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Competition Policy

Overview (Transport & Tourism)

Transport and Climate Change

More transport and more connectivity also generally means more pollution, and transport is responsible for an increasing share of greenhouse gas emissions accounting for 20% of total EU emissions in 2019. Road transport generally is responsible for the greatest share of these emissions, accounting for some 71% of overall transport carbon dioxide emissions. Other sectors pollute significantly less – with maritime and aviation accounting for 14% and 13% respectively and inland waterways accounting for around 2%.  Rail transport is the least polluting mode accounting for less than 1% of the total. Meeting the EU’s climate change targets will necessitate major reductions in these emissions. Competition policy, and in particular the state aid rules, can play a part in contributing to overall reductions by facilitating and encouraging a move to less polluting forms of travel such as rail and inland waterways, to the use of less polluting fuels and to the use of more fuel-efficient vessels, automobiles and aircraft.

Liberalisation of Transport Markets

As more transport markets have been liberalized these markets have been brought within the generally applicable competition law framework. Council Regulation 1/2003, which defines the extent of the Commission’s investigative and enforcement powers, now covers the application of the competition rules to all transport activities.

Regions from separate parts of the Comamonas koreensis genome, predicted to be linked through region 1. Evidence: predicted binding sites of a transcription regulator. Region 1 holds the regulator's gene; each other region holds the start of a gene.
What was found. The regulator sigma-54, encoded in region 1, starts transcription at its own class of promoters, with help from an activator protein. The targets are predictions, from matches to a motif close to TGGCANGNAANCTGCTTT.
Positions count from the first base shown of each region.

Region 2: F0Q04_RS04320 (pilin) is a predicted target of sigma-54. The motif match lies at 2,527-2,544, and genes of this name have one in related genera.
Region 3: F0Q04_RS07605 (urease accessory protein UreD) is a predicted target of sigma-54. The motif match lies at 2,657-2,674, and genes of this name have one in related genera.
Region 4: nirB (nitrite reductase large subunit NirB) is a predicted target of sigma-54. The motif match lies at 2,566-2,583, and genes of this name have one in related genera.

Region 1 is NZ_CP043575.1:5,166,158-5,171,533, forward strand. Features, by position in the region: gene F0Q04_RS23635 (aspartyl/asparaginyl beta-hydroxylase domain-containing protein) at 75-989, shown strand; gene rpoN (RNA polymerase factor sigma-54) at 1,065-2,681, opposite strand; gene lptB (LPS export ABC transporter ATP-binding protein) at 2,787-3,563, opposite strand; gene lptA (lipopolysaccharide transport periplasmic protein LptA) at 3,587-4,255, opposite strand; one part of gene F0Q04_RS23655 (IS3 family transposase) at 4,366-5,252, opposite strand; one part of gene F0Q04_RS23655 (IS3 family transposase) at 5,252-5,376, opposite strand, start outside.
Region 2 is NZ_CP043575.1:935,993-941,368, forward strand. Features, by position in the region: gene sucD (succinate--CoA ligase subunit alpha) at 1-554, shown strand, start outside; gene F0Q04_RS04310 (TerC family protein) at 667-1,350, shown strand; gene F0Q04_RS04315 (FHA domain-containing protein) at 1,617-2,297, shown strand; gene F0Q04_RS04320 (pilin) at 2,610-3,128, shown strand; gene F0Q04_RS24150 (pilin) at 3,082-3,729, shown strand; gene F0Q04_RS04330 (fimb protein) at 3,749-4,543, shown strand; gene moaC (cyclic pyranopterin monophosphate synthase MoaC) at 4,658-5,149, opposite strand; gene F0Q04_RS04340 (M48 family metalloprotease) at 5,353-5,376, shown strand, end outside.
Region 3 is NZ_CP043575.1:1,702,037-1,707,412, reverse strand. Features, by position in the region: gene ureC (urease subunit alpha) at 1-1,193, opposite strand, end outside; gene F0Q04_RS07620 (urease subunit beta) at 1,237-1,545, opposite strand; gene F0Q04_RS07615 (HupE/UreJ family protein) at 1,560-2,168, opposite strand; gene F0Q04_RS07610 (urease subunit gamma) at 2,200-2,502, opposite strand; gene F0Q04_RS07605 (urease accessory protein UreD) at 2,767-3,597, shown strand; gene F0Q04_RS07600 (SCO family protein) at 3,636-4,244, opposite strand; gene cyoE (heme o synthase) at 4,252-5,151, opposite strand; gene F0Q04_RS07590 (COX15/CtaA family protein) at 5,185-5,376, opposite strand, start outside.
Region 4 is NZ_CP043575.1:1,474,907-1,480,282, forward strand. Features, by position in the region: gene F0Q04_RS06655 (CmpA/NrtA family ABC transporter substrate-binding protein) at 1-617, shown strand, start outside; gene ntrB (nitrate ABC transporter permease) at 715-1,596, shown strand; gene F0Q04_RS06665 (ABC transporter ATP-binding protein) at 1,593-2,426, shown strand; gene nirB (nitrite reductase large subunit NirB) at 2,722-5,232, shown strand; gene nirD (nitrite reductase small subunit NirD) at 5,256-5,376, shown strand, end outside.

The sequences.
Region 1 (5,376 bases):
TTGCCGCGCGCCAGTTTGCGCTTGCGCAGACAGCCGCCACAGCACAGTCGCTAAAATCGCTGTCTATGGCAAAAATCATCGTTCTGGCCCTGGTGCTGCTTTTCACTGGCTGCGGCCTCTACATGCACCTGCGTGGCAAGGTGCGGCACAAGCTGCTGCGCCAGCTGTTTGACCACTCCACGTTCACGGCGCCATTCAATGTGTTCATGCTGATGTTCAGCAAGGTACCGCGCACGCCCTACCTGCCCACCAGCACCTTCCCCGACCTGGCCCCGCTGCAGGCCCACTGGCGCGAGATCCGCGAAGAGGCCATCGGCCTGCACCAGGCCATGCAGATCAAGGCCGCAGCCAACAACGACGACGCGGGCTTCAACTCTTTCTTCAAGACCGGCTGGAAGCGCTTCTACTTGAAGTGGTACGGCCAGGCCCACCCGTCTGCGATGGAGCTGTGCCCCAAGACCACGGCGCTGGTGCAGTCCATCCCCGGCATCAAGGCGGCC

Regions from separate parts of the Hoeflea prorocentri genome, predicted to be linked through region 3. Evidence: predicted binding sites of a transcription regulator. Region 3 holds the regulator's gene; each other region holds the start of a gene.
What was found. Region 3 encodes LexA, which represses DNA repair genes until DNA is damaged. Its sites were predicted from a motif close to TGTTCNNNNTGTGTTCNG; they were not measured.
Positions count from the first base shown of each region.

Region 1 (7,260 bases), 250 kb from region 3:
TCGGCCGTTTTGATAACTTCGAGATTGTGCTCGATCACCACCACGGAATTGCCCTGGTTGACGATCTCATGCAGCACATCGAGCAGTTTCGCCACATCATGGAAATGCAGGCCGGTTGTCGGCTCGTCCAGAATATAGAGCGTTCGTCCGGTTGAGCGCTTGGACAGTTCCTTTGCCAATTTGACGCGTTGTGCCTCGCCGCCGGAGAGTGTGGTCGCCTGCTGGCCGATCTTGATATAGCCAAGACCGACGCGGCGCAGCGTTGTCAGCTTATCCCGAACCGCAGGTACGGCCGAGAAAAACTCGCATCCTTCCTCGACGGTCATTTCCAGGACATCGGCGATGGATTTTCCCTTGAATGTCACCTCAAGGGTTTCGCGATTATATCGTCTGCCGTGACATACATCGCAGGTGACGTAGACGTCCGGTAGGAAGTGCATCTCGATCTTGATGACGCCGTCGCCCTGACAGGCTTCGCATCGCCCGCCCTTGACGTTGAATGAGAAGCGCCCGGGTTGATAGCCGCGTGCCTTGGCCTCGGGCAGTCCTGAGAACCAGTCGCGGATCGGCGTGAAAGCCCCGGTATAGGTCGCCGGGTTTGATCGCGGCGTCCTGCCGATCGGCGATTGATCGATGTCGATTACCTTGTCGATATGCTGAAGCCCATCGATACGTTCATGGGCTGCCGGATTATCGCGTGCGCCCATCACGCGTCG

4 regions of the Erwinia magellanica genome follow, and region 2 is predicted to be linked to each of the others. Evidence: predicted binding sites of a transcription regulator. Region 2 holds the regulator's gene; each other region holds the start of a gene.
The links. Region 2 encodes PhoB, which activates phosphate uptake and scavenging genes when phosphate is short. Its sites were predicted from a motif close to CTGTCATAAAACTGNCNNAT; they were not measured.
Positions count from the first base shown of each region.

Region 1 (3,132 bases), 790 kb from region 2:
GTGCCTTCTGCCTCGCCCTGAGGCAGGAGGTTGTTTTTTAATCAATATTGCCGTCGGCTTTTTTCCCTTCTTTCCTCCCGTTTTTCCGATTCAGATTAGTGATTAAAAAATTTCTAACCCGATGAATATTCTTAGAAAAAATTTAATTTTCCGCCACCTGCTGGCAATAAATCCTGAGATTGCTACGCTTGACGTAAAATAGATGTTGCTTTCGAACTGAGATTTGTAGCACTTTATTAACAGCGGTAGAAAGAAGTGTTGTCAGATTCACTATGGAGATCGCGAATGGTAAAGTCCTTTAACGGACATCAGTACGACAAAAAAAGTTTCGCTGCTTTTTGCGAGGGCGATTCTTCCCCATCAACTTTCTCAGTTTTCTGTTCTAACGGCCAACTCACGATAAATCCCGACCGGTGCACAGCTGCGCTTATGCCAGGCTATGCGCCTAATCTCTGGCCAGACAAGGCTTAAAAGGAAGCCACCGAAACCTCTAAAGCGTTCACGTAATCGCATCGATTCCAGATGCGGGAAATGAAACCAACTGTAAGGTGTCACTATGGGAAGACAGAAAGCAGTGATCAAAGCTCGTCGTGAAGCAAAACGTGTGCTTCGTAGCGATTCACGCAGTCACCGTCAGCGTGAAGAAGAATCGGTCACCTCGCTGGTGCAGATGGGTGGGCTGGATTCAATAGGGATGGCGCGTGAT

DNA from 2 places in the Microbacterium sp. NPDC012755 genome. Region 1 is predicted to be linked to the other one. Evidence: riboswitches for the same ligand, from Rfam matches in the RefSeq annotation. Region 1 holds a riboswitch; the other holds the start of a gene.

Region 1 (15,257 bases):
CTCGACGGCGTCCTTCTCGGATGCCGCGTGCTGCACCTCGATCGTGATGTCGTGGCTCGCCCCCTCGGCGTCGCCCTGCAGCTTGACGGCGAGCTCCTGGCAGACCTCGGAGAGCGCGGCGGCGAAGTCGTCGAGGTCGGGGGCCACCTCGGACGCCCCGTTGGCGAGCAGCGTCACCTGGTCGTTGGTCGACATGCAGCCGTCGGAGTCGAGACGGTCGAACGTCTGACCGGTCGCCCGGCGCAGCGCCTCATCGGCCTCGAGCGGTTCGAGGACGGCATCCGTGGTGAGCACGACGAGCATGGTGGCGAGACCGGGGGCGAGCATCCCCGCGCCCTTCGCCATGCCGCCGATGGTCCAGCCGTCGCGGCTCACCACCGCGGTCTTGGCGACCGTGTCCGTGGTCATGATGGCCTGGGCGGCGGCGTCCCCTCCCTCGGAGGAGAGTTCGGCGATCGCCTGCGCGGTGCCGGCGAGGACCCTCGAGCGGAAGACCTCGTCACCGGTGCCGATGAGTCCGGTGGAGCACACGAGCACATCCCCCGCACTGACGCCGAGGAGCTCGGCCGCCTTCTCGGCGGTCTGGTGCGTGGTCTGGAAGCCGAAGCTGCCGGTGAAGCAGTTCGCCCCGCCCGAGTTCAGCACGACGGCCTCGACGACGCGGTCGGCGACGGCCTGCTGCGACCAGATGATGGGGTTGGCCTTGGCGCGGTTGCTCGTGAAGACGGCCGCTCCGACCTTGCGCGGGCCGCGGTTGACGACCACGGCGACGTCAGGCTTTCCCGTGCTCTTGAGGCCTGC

Most regulations granting sector-specific exemptions have been repealed over the years. There is now only one remaining – the Consortia Block Exemption Regulation – which relates to certain agreements between consortia in the maritime sector. The current Consortia Block Exemption Regulation was extended in 2020 for a period of four years to 24 April 2024.


Air transport is of vital importance for consumers, other sectors, and the economy as a whole. The air transport market within the EU has expanded over the past three decades and particularly since liberalization, in terms of size, scope, demand and connectivity. [ read more ]

Maritime transport: the carriage of goods by sea is generally regarded as a key sector for trade within the EU as well as globally. [ read more ]

Rail transport services in the EU, including both passenger and freight services, have been provided historically, and in the main, by publicly owned monopolies. [ read more ]